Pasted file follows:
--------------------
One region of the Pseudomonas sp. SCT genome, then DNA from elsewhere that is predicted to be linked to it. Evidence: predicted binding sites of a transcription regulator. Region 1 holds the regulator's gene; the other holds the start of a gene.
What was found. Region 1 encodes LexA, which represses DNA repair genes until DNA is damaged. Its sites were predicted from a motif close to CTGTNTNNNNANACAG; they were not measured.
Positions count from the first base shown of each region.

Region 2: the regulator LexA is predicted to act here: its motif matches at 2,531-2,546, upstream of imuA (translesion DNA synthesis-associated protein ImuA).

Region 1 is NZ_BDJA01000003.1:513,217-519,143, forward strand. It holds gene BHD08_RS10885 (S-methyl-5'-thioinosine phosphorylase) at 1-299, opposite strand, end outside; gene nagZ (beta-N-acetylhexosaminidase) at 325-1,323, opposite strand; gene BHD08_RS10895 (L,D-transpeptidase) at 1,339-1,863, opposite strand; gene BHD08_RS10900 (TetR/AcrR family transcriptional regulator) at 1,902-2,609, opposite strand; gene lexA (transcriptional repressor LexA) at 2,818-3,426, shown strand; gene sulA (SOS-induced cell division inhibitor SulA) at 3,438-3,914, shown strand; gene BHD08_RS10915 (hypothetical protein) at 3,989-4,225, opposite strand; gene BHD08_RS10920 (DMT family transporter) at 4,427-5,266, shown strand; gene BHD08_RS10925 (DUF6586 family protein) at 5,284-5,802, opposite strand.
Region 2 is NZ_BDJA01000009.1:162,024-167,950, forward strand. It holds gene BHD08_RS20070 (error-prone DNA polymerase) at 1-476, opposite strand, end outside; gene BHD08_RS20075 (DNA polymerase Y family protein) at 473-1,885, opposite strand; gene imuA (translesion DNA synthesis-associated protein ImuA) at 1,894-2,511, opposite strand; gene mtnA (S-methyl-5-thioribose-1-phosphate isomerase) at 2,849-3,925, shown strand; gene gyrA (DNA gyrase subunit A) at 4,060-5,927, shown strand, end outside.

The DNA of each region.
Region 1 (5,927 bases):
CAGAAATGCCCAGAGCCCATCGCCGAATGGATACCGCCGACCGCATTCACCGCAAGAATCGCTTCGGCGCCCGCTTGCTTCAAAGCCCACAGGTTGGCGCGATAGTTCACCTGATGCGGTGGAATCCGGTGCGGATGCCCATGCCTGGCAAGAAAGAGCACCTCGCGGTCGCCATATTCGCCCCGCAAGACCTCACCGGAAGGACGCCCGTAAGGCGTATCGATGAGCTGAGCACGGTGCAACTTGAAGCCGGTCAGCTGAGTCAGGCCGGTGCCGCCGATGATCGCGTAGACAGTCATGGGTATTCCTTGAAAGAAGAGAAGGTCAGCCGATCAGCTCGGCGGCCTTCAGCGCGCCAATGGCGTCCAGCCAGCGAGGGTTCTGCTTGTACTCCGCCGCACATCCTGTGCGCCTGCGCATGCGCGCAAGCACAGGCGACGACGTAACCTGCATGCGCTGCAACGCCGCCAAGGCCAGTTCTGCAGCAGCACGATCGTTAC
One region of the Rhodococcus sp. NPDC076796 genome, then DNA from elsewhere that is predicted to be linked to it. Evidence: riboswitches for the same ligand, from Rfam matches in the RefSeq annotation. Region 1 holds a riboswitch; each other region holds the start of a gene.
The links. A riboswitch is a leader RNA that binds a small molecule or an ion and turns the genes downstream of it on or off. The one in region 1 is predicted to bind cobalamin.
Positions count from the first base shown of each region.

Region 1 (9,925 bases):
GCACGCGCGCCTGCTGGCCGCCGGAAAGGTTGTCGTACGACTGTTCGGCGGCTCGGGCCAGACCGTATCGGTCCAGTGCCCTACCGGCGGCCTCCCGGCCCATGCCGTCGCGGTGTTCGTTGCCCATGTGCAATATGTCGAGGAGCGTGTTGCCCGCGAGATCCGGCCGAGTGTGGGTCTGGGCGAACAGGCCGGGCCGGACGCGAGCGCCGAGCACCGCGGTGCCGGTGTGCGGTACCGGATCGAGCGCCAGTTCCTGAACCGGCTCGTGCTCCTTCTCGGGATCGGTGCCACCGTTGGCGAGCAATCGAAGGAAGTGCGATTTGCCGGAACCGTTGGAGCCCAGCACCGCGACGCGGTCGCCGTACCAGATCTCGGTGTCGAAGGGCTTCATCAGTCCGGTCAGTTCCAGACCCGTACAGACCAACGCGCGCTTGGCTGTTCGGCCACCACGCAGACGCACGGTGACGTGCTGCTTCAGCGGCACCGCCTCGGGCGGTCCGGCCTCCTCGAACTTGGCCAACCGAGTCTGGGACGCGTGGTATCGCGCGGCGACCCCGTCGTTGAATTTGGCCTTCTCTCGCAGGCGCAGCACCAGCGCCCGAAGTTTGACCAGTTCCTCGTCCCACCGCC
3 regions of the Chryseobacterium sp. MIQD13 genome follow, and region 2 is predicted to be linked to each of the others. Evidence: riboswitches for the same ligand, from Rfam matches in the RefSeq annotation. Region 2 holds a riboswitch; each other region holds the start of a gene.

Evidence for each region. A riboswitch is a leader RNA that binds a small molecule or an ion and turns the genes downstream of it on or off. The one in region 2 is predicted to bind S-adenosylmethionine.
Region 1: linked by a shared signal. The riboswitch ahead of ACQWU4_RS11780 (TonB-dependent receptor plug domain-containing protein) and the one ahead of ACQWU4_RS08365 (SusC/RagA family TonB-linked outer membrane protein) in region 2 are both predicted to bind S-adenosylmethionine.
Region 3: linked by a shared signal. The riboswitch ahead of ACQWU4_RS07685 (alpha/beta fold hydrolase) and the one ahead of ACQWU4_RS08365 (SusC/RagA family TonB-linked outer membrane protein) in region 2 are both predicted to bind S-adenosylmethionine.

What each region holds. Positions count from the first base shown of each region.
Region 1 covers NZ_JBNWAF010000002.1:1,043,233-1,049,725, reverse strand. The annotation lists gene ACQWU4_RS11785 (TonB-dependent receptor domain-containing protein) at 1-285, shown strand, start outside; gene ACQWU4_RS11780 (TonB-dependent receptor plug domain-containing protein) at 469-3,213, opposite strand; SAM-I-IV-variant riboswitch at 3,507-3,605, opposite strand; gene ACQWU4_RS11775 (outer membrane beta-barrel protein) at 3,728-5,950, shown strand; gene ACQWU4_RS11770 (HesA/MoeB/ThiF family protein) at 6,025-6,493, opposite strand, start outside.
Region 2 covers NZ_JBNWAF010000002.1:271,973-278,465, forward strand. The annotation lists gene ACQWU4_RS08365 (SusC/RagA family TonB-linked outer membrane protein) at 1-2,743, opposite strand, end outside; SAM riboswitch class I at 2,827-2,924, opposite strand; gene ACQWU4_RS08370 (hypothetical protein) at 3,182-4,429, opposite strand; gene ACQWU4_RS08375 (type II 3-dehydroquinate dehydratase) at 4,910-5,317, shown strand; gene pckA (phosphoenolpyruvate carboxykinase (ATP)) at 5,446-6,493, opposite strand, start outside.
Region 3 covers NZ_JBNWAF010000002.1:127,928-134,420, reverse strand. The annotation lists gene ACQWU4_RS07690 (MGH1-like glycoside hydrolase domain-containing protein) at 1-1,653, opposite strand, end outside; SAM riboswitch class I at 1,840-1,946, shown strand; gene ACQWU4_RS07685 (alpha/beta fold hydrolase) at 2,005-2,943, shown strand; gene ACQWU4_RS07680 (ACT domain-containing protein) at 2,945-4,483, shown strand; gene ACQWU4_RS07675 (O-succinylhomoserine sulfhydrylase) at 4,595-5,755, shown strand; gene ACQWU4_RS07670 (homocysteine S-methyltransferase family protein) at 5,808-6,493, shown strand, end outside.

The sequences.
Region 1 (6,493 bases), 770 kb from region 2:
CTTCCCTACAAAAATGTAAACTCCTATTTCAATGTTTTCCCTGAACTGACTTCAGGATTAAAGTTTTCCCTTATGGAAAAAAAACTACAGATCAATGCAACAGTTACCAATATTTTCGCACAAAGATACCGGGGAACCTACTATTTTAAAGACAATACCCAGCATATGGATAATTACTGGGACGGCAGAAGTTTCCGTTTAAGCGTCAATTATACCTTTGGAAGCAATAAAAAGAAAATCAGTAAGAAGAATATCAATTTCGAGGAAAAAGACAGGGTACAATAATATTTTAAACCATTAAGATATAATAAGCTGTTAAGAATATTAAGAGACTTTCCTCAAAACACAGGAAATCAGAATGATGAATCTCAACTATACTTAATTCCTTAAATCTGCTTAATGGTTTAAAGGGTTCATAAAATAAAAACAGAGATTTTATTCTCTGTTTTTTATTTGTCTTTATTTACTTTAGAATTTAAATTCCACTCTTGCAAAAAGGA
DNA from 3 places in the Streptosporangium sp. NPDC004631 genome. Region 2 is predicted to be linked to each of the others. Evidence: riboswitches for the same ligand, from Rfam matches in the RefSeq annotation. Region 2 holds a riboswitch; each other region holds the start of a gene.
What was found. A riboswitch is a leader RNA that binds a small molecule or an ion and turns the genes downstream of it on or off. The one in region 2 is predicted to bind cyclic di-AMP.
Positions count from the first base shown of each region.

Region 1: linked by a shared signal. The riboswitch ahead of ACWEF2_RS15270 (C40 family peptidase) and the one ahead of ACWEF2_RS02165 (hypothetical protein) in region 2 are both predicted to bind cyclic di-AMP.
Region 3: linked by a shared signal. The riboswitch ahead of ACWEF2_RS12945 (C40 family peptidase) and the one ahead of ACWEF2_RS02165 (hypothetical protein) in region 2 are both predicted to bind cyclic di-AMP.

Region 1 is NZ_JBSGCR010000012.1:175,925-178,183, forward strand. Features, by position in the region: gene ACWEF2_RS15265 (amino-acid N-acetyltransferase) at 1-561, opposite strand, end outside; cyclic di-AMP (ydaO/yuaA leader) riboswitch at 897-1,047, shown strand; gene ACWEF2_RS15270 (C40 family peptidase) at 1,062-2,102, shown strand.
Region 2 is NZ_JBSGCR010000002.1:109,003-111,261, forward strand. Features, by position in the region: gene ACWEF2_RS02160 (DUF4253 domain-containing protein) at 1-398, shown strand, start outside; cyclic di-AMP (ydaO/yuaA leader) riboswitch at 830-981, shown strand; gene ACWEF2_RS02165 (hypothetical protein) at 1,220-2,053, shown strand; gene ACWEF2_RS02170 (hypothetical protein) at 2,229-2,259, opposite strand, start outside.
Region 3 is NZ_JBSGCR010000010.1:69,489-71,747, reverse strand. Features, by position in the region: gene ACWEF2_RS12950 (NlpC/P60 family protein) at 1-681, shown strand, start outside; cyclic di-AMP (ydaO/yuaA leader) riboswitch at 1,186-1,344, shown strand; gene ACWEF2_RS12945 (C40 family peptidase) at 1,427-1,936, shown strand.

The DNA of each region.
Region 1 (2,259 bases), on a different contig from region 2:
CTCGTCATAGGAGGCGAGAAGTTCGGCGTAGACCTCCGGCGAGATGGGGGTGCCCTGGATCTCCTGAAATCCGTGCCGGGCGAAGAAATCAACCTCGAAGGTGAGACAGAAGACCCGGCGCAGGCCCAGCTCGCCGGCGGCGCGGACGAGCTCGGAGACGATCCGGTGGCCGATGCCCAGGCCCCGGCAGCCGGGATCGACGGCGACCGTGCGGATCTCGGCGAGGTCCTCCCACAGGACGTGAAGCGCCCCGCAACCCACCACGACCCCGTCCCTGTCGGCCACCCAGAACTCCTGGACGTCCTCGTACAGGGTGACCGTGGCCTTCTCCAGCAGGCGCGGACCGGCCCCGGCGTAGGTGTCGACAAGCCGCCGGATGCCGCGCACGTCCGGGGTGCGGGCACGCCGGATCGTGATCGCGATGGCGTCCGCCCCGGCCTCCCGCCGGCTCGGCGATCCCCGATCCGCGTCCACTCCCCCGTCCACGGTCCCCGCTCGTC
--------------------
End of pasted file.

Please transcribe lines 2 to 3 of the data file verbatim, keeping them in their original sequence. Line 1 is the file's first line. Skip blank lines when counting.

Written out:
What was found. Region 1 encodes LexA, which represses DNA repair genes until DNA is damaged. Its sites were predicted from a motif close to CTGTNTNNNNANACAG; they were not measured.
Positions count from the first base shown of each region.